Issues (composed from the State’s Petition for Review)
Did the police have probable cause to arrest Dean Blatterman for operating with a prohibited alcohol concentration, where police were aware Blatterman had three prior OWI convictions, and thus had a .02 PAC threshold?
Did the police have a legitimate community caretaker concern when they transported Blatterman ten miles from the site of the traffic stop to a hospital?
As explained with more specifics in our post on the court of appeals decision, after stopping Blatterman the police took him to a hospital 10 miles away, in part because they thought he might need medical treatment (something he refused at the scene after an ambulance arrived). The main issue litigated below was whether, under State v. Quartana, 213 Wis. 2d 440, 446, 570 N.W.2d 618 (Ct. App. 1997), the police exceeded the scope of a permissible investigative stop because they: (1) moved the suspect outside the vicinity of the stop; and (2) lacked a reasonable purpose for doing so. The court of appeals held the hospital was not within the vicinity of the stop, so it didn’t reach the second part of the test. (¶¶24-27). The court also rejected the state’s alternative claim that if Blatterman was effectively under arrest by being moved to the hospital, there was probable cause for the arrest, particularly in light of information that his legal alcohol limit was .02. The court specifically rejected the argument about the significance of the .02 limit because it was undeveloped and unsupported by citation to authority. (¶¶28-29).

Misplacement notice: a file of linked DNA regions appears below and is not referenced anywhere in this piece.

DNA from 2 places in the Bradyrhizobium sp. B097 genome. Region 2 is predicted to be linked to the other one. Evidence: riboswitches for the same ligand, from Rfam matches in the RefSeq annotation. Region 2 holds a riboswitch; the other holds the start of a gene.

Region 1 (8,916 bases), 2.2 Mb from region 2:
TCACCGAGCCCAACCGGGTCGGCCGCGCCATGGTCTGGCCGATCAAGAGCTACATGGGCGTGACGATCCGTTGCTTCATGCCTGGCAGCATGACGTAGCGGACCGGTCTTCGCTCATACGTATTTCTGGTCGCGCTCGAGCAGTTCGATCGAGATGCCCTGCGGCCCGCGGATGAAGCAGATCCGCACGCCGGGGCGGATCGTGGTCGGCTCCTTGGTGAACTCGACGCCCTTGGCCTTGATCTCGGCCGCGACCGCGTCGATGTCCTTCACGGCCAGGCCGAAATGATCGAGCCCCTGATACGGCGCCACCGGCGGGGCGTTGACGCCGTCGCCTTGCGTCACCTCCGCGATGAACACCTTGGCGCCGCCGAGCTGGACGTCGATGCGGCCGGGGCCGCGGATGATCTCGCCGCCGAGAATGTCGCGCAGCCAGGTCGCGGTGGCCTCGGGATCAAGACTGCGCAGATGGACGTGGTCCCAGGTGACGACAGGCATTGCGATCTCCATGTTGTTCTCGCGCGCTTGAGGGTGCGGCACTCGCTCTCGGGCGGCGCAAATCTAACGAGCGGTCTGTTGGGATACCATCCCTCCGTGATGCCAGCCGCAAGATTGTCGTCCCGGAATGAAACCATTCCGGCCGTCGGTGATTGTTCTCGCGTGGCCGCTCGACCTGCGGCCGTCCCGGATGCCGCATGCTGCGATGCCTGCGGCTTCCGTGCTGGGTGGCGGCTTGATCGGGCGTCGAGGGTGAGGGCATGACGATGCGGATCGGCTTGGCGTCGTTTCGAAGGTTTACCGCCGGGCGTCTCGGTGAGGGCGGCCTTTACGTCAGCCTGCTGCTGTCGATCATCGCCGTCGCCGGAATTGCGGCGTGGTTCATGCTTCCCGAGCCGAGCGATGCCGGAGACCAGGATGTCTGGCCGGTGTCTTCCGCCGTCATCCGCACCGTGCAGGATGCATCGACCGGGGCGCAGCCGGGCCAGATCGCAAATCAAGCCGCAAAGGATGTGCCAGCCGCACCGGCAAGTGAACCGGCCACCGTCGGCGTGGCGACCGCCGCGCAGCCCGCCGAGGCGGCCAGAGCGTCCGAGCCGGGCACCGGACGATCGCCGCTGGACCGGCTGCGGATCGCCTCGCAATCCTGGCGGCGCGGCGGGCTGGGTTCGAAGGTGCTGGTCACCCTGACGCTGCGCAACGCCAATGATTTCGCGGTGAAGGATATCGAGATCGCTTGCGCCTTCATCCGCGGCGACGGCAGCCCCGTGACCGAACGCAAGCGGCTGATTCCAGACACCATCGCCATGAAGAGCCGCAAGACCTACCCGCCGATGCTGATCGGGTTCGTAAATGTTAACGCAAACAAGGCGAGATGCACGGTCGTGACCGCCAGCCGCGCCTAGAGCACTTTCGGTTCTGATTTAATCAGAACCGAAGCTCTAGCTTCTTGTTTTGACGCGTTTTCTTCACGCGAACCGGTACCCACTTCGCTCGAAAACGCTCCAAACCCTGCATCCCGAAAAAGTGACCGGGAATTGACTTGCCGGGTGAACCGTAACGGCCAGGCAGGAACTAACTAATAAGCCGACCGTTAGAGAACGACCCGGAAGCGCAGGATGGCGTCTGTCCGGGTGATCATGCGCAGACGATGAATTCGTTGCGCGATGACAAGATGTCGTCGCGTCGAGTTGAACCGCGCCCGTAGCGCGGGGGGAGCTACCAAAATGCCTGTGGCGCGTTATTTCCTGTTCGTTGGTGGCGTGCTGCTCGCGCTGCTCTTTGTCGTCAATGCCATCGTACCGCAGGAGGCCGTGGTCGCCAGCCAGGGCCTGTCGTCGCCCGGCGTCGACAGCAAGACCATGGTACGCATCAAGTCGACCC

The state, represented now by the AG’s office, complains (PFR at 13) that the court of appeals was “too harsh” on the state, as its court of appeals brief devoted several pages to the probable cause argument and neglected only to cite State v. Goss, 2011 WI 104, 338 Wis. 2d 72, 806 N.w.2d 918 (for purposes of determining probable cause to administer a PBT, the .02 threshold necessarily requires less information than in a case involving a .08 threshold). Probable cause to administer a PBT is, of course, a lesser standard than probable cause to arrest, County of Jefferson v. Renz, 231 Wis. 2d 293, 603 N.W.2d 541 (1999), so the court will now decide whether the logic of Goss regarding probable cause to give a PBT also applies to determining probable cause to arrest.
As for the community caretaker issue, the court of appeals cursorily discussed it (¶32), but said the state “has not shown a path” through the panoply of applicable doctrines. (¶33). Despite the state’s disingenuous complaints (PFR at 11-12, 18-20), the court of appeals’ characterization is apt, for the DA’s court of appeals brief contains not a word about the applicable law on the doctrine. Waiver of this argument by the state aside, the supreme court need not reach the issue if it concludes there was probable cause to arrest. But if it does, the decision will be the first published decision addressing use of the community caretaker doctrine to transport a detained person, as opposed to making a traffic stop, e.g., State v. Kramer, 2009 WI 14, 315 Wis. 2d 414, 759 N.W.2d 598, or entering a home without a warrant, e.g., State v. Pinkard, 2010 WI 81, 327 Wis. 2d 346, 785 N.W.2d 592. (One unpublished and uncitable court of appeals decision, State v. Darla J. Tilley, No. 00-2540-CR (Wis. Ct. App. Aug. 21, 2001) (per curiam) has used the doctrine to uphold the search of the defendant’s belongings after she was taken into protective custody and moved to a mental health facility).